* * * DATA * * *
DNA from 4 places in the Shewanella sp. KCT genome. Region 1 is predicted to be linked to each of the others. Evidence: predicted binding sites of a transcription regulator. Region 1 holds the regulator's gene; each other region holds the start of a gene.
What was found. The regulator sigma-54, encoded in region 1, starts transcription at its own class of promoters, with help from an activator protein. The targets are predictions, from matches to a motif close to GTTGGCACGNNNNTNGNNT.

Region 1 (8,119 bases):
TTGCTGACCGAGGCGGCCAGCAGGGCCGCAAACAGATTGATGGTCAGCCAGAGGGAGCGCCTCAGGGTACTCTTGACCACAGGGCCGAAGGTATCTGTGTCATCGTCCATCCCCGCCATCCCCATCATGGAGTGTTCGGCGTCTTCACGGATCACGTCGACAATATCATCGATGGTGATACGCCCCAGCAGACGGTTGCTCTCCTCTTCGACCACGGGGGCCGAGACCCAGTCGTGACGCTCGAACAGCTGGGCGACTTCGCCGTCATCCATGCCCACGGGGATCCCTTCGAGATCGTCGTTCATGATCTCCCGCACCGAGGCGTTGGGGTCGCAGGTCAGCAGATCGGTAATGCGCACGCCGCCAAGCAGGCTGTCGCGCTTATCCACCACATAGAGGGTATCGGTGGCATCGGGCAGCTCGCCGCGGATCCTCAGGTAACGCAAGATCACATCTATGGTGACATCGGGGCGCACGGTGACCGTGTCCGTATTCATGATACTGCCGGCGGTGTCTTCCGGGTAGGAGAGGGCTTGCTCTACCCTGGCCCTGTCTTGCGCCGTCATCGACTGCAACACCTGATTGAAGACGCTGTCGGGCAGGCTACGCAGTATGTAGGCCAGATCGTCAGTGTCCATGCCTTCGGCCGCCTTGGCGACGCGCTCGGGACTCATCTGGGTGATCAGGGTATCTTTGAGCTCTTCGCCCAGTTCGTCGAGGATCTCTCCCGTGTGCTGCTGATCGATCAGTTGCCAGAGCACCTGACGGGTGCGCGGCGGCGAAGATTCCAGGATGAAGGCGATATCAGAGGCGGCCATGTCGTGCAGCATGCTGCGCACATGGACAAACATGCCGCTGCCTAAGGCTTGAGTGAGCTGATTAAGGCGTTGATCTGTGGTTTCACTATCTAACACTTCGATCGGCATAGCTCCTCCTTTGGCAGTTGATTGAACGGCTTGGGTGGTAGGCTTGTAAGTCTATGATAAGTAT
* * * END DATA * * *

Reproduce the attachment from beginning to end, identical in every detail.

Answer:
DNA from 4 places in the Shewanella sp. KCT genome. Region 1 is predicted to be linked to each of the others. Evidence: predicted binding sites of a transcription regulator. Region 1 holds the regulator's gene; each other region holds the start of a gene.
What was found. The regulator sigma-54, encoded in region 1, starts transcription at its own class of promoters, with help from an activator protein. The targets are predictions, from matches to a motif close to GTTGGCACGNNNNTNGNNT.

Region 1 (8,119 bases):
TTGCTGACCGAGGCGGCCAGCAGGGCCGCAAACAGATTGATGGTCAGCCAGAGGGAGCGCCTCAGGGTACTCTTGACCACAGGGCCGAAGGTATCTGTGTCATCGTCCATCCCCGCCATCCCCATCATGGAGTGTTCGGCGTCTTCACGGATCACGTCGACAATATCATCGATGGTGATACGCCCCAGCAGACGGTTGCTCTCCTCTTCGACCACGGGGGCCGAGACCCAGTCGTGACGCTCGAACAGCTGGGCGACTTCGCCGTCATCCATGCCCACGGGGATCCCTTCGAGATCGTCGTTCATGATCTCCCGCACCGAGGCGTTGGGGTCGCAGGTCAGCAGATCGGTAATGCGCACGCCGCCAAGCAGGCTGTCGCGCTTATCCACCACATAGAGGGTATCGGTGGCATCGGGCAGCTCGCCGCGGATCCTCAGGTAACGCAAGATCACATCTATGGTGACATCGGGGCGCACGGTGACCGTGTCCGTATTCATGATACTGCCGGCGGTGTCTTCCGGGTAGGAGAGGGCTTGCTCTACCCTGGCCCTGTCTTGCGCCGTCATCGACTGCAACACCTGATTGAAGACGCTGTCGGGCAGGCTACGCAGTATGTAGGCCAGATCGTCAGTGTCCATGCCTTCGGCCGCCTTGGCGACGCGCTCGGGACTCATCTGGGTGATCAGGGTATCTTTGAGCTCTTCGCCCAGTTCGTCGAGGATCTCTCCCGTGTGCTGCTGATCGATCAGTTGCCAGAGCACCTGACGGGTGCGCGGCGGCGAAGATTCCAGGATGAAGGCGATATCAGAGGCGGCCATGTCGTGCAGCATGCTGCGCACATGGACAAACATGCCGCTGCCTAAGGCTTGAGTGAGCTGATTAAGGCGTTGATCTGTGGTTTCACTATCTAACACTTCGATCGGCATAGCTCCTCCTTTGGCAGTTGATTGAACGGCTTGGGTGGTAGGCTTGTAAGTCTATGATAAGTAT